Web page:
Pompeo to Iraq PM: US will take action in self-defense if attacked

US Secretary of State Mike Pompeo said Iraq’s government should defend the US-led coalition helping it fight Daesh. (AFP)
Updated 16 March 2020

Pompeo to Iraq PM: US will take action in self-defense if attacked

  • Pompeo: Iraq’s government should defend the US-led coalition helping it fight Daesh
  • ‘America will not tolerate attacks and threats to American lives’

WASHINGTON: US Secretary of State Mike Pompeo warned Iraq’s prime minister that the United States would take measures in self-defense if attacked, according to a statement on Monday after a rocket attack on an Iraqi base that houses US troops helping fight Islamic State.
Pompeo spoke to Prime Minister Adel Abdul Mahdi on Sunday, a day after three American troops and several Iraqi forces were wounded in the second major rocket attack in the past week on an Iraqi base north of Baghdad, US and Iraqi officials said, raising the stakes in an escalating cycle of attacks and reprisals.
He said Iraq’s government should defend the US-led coalition helping it fight Daesh, according to the statement from State Department spokeswoman Morgan Ortagus.
“Secretary Pompeo underscored that the groups responsible for these attacks must be held accountable. Secretary Pompeo noted that America will not tolerate attacks and threats to American lives and will take additional action as necessary in self-defense,” it said.
Iraq’s Joint Operations Command said 33 Katyusha rockets were launched near a section of the Taji base which houses US-led coalition troops. It said the military found seven rocket launchers and 24 unused rockets in the nearby Abu Izam area.
The Iraqi military said several Iraqi air defense servicemen were critically wounded. Two of the three wounded US troops are seriously injured and are being treated at a military hospital in Baghdad, the Pentagon said.
Longstanding antagonism between the United States and Iran has mostly played out on Iraqi soil in recent months.
Iranian-backed paramilitary groups have regularly rocketed and shelled bases in Iraq which host US forces and the area around the US Embassy in Baghdad.
The United States has in turn conducted several strikes inside Iraq, killing top Iranian general Qassem Soleimani and Kataib Hezbollah founder Abu Mahdi Al-Muhandis in January.


I won’t quit: Lebanese PM defiant as his critics blast financial chaos

Updated 28 min 49 sec ago

I won’t quit: Lebanese PM defiant as his critics blast financial chaos

  • University president and UN human rights chief join condemnation of ‘incompetent’ government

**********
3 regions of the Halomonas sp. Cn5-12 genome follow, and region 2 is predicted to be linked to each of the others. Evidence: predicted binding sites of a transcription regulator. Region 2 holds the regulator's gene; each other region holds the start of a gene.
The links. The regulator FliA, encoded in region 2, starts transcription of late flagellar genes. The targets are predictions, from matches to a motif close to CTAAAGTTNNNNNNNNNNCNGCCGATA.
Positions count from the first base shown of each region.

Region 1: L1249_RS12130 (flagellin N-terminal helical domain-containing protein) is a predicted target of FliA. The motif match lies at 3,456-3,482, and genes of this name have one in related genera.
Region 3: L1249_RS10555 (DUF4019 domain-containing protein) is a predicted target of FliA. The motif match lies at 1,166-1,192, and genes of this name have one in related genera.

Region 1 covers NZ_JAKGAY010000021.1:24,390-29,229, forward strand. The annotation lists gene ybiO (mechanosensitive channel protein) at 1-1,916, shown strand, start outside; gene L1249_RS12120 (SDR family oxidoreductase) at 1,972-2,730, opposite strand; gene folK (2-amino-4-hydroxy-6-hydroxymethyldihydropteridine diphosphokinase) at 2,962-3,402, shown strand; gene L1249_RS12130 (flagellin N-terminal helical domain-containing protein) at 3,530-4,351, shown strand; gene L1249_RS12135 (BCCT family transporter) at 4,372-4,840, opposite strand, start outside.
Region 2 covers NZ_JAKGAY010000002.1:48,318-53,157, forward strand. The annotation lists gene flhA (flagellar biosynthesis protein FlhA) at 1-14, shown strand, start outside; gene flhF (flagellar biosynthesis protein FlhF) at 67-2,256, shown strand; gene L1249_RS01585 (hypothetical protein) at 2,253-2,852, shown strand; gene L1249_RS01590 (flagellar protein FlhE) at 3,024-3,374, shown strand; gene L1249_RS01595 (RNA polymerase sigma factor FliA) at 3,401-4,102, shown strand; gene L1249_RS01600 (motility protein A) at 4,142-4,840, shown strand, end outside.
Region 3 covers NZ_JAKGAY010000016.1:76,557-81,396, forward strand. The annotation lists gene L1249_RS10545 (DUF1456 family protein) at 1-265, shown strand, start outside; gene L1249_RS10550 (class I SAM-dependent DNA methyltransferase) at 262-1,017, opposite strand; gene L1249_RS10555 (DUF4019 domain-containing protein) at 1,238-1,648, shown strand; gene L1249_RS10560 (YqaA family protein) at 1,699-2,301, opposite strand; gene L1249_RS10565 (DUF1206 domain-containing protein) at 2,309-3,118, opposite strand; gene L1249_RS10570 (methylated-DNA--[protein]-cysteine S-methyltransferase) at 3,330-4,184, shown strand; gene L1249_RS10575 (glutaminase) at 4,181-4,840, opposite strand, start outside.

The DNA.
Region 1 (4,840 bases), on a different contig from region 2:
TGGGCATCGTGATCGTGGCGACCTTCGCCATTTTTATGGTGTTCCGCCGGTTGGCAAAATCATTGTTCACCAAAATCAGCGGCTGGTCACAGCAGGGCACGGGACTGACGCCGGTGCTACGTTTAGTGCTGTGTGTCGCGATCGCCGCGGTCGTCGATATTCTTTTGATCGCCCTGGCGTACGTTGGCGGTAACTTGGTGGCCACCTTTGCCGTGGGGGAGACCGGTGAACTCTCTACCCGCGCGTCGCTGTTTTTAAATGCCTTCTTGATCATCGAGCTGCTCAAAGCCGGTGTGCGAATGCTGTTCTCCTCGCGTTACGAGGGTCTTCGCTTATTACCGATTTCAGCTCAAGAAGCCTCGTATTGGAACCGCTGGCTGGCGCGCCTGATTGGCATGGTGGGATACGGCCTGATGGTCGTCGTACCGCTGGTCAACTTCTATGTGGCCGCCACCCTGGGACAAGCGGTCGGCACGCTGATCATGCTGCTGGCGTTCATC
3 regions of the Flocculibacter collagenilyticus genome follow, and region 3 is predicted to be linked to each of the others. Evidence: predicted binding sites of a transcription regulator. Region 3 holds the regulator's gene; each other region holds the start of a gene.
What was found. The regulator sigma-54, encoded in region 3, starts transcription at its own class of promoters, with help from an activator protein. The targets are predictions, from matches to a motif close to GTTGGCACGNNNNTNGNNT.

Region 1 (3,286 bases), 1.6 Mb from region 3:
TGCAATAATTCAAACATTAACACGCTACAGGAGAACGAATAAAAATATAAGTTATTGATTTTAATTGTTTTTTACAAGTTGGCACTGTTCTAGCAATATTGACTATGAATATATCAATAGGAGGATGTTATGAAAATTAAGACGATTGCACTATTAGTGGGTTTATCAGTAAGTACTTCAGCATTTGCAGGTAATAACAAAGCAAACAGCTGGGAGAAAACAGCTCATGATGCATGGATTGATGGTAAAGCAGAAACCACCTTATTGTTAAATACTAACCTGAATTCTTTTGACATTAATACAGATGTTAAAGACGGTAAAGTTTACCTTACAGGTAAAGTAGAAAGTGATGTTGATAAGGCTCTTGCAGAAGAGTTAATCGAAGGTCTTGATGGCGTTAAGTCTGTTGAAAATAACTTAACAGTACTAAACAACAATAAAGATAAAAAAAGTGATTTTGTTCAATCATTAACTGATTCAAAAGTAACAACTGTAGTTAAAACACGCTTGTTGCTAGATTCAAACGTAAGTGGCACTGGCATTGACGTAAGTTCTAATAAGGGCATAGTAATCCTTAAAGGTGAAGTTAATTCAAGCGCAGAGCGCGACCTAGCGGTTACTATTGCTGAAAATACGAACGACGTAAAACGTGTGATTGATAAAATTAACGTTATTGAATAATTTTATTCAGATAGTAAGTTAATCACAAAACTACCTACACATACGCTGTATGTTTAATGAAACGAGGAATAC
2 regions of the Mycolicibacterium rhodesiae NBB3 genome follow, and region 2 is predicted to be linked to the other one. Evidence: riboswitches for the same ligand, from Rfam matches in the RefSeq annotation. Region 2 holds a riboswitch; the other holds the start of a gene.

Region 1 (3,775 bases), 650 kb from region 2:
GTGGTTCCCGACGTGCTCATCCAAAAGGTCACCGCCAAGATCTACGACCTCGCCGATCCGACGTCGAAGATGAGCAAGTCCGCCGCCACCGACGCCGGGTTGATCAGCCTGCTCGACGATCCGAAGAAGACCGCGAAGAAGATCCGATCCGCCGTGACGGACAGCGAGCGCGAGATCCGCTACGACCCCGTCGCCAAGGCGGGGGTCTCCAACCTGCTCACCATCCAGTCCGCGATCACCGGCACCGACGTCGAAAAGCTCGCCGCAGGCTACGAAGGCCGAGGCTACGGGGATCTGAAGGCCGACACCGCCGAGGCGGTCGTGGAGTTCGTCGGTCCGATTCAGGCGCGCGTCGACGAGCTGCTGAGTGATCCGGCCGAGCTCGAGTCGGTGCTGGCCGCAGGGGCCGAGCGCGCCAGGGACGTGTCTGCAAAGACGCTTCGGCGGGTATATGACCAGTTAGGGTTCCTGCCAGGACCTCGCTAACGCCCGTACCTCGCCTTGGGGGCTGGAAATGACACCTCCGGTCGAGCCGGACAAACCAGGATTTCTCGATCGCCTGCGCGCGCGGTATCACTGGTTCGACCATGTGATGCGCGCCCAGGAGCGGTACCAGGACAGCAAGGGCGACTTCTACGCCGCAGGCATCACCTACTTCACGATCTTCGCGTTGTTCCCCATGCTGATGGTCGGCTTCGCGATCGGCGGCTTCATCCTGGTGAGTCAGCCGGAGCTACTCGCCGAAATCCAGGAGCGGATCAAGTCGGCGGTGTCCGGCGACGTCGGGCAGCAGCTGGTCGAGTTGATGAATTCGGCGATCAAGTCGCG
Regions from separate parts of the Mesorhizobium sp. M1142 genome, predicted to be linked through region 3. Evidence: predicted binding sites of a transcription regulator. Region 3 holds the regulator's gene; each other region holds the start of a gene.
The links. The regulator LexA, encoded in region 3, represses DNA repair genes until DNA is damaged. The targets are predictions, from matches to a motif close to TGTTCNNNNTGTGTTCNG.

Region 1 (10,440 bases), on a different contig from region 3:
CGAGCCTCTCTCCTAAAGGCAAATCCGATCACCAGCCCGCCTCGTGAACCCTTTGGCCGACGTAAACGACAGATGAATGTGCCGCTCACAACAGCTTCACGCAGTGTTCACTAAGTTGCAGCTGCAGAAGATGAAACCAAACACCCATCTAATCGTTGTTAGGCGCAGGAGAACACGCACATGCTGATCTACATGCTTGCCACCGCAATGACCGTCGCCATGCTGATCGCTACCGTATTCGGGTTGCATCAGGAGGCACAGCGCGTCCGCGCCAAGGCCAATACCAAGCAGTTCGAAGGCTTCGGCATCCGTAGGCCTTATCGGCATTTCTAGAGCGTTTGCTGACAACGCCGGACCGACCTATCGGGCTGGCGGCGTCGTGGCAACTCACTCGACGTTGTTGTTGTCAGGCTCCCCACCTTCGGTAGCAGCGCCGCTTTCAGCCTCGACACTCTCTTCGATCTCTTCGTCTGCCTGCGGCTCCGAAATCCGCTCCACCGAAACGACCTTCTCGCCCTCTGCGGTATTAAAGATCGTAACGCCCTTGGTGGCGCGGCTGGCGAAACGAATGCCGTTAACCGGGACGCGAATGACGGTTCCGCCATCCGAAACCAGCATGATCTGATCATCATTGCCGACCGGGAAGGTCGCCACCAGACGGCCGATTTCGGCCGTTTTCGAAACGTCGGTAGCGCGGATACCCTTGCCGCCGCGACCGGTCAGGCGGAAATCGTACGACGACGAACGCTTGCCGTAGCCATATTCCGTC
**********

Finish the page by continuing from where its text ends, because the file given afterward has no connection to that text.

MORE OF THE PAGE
BEIRUT: Beleaguered Lebanese Prime Minister Hassan Diab on Saturday defied a barrage of criticism to declare that his government alone ruled Lebanon and it was determined to implement reforms to resolve the financial crisis.

Diab dismissed as “fake news” reports that he was on the verge of resignation, and said: “Lebanon will not be under anyone’s control as long as I am in power.”

The prime minister spoke after UN human rights chief Michelle Bachelet warned that Lebanon was enduring “the worst economic crisis in its history” and was “fast spiraling out of control.” 

She urged Diab’s government to initiate urgent reforms and respond to “the people’s essential needs, such as food, electricity, health, and education.”

Diab also faced harsh criticism from the American University of Beirut (AUB), where he was vice president and a professor before becoming prime minister.

BACKGROUND

UN human rights chief Michelle Bachelet urged the Lebanese government to initiate urgent reforms and respond to ‘the people’s essential needs, such as food, health and education.’

AUB president Fadlo Khuri said Diab’s government was the worst in Lebanon’s history in its understanding of higher education.

“I have not seen any shred of competence in this government since its formation six months ago,” said.

“The government owes the AUB $150 million in medical bills,” Khuri said, and he urged Diab to “at least discuss with us a payment timeline.”

Lebanon’s financial plight is illustrated by its currency, the lira, which has lost 80 percent of its value. 

The black market  dollar exchange rate on Saturday was 7,500, compared with the official rate of 1,507.

Bailout talks with the International Monetary Fund were suspended in a dispute over government debt, but Diab insisted on Saturday: “We have turned the page … and started discussing the basic reforms required and the program that the IMF and Lebanon will agree upon, which will restore confidence and open the door to many projects.”